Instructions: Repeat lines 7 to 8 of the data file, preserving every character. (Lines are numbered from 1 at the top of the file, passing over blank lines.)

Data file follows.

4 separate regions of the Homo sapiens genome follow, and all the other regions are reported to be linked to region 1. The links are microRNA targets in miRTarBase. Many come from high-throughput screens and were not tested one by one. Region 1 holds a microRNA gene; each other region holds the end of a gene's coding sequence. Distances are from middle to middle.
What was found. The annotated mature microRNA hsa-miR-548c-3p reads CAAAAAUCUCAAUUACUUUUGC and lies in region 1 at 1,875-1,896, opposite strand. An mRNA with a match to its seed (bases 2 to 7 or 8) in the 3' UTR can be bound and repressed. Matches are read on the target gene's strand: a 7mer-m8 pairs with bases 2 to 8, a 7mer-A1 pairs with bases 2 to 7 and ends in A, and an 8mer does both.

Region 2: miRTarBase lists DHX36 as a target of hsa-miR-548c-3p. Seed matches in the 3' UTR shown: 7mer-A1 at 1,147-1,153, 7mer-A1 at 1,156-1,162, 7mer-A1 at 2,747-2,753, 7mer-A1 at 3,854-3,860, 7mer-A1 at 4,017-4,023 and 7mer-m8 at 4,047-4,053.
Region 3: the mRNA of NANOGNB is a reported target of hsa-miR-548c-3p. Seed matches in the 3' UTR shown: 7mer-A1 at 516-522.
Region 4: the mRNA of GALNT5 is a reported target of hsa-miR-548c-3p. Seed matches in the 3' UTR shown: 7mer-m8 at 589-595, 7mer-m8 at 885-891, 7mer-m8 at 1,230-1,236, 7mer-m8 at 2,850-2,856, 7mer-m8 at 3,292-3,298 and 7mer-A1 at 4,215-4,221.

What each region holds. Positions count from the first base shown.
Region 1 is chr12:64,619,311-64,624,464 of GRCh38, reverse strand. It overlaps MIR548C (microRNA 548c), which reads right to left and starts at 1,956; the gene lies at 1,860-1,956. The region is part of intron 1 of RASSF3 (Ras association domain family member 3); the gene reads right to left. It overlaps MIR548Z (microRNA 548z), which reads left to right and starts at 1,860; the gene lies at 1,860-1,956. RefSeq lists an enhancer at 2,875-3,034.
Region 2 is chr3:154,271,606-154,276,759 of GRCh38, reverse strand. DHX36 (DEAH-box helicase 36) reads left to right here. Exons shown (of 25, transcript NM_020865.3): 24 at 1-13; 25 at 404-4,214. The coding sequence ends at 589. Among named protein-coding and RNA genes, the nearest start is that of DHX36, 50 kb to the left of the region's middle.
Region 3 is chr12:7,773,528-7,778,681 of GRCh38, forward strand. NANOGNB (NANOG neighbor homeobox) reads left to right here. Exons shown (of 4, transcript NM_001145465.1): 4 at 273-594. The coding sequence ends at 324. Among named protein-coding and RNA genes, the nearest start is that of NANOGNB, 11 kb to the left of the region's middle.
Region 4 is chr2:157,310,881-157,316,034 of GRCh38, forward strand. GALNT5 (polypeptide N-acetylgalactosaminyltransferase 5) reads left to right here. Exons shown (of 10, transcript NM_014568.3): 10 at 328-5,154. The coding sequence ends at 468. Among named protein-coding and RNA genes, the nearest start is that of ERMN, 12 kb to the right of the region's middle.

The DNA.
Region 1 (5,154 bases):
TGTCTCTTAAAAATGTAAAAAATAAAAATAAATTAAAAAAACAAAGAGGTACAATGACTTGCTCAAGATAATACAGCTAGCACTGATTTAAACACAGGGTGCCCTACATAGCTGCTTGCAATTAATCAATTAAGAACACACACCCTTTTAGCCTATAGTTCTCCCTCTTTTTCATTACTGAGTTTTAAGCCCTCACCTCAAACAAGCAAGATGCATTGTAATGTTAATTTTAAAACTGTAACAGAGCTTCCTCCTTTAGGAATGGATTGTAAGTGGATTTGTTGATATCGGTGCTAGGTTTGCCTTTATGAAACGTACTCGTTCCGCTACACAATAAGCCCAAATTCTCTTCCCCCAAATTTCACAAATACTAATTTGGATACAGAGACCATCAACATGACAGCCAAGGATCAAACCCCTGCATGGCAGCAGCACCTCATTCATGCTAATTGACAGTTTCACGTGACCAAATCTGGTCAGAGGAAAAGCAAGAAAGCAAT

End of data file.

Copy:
Region 1 is chr12:64,619,311-64,624,464 of GRCh38, reverse strand. It overlaps MIR548C (microRNA 548c), which reads right to left and starts at 1,956; the gene lies at 1,860-1,956. The region is part of intron 1 of RASSF3 (Ras association domain family member 3); the gene reads right to left. It overlaps MIR548Z (microRNA 548z), which reads left to right and starts at 1,860; the gene lies at 1,860-1,956. RefSeq lists an enhancer at 2,875-3,034.
Region 2 is chr3:154,271,606-154,276,759 of GRCh38, reverse strand. DHX36 (DEAH-box helicase 36) reads left to right here. Exons shown (of 25, transcript NM_020865.3): 24 at 1-13; 25 at 404-4,214. The coding sequence ends at 589. Among named protein-coding and RNA genes, the nearest start is that of DHX36, 50 kb to the left of the region's middle.